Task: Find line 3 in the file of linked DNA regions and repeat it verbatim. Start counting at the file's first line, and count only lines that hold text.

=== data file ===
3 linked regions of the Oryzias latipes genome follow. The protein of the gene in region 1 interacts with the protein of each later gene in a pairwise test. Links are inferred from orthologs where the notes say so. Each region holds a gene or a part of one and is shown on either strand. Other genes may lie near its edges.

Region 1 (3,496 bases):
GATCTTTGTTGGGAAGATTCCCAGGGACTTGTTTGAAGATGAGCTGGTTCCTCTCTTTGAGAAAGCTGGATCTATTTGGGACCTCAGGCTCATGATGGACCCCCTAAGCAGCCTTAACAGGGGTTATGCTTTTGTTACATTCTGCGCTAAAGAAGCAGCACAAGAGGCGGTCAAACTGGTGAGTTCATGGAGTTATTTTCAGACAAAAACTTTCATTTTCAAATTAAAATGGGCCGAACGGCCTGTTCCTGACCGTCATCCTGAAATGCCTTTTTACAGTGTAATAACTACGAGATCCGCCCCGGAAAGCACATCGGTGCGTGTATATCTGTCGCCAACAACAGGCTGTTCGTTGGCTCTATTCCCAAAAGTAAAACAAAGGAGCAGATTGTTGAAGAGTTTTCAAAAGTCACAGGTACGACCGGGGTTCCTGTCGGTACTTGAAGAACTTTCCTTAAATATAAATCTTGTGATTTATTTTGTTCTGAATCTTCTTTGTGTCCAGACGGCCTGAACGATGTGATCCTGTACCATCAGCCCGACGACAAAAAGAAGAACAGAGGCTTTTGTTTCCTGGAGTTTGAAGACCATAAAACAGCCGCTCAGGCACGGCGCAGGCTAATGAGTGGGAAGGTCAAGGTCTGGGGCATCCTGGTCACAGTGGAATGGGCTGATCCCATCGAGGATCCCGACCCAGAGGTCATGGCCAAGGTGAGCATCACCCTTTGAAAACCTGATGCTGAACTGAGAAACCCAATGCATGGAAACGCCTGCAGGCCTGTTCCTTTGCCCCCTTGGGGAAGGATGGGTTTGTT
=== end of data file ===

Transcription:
GATCTTTGTTGGGAAGATTCCCAGGGACTTGTTTGAAGATGAGCTGGTTCCTCTCTTTGAGAAAGCTGGATCTATTTGGGACCTCAGGCTCATGATGGACCCCCTAAGCAGCCTTAACAGGGGTTATGCTTTTGTTACATTCTGCGCTAAAGAAGCAGCACAAGAGGCGGTCAAACTGGTGAGTTCATGGAGTTATTTTCAGACAAAAACTTTCATTTTCAAATTAAAATGGGCCGAACGGCCTGTTCCTGACCGTCATCCTGAAATGCCTTTTTACAGTGTAATAACTACGAGATCCGCCCCGGAAAGCACATCGGTGCGTGTATATCTGTCGCCAACAACAGGCTGTTCGTTGGCTCTATTCCCAAAAGTAAAACAAAGGAGCAGATTGTTGAAGAGTTTTCAAAAGTCACAGGTACGACCGGGGTTCCTGTCGGTACTTGAAGAACTTTCCTTAAATATAAATCTTGTGATTTATTTTGTTCTGAATCTTCTTTGTGTCCAGACGGCCTGAACGATGTGATCCTGTACCATCAGCCCGACGACAAAAAGAAGAACAGAGGCTTTTGTTTCCTGGAGTTTGAAGACCATAAAACAGCCGCTCAGGCACGGCGCAGGCTAATGAGTGGGAAGGTCAAGGTCTGGGGCATCCTGGTCACAGTGGAATGGGCTGATCCCATCGAGGATCCCGACCCAGAGGTCATGGCCAAGGTGAGCATCACCCTTTGAAAACCTGATGCTGAACTGAGAAACCCAATGCATGGAAACGCCTGCAGGCCTGTTCCTTTGCCCCCTTGGGGAAGGATGGGTTTGTT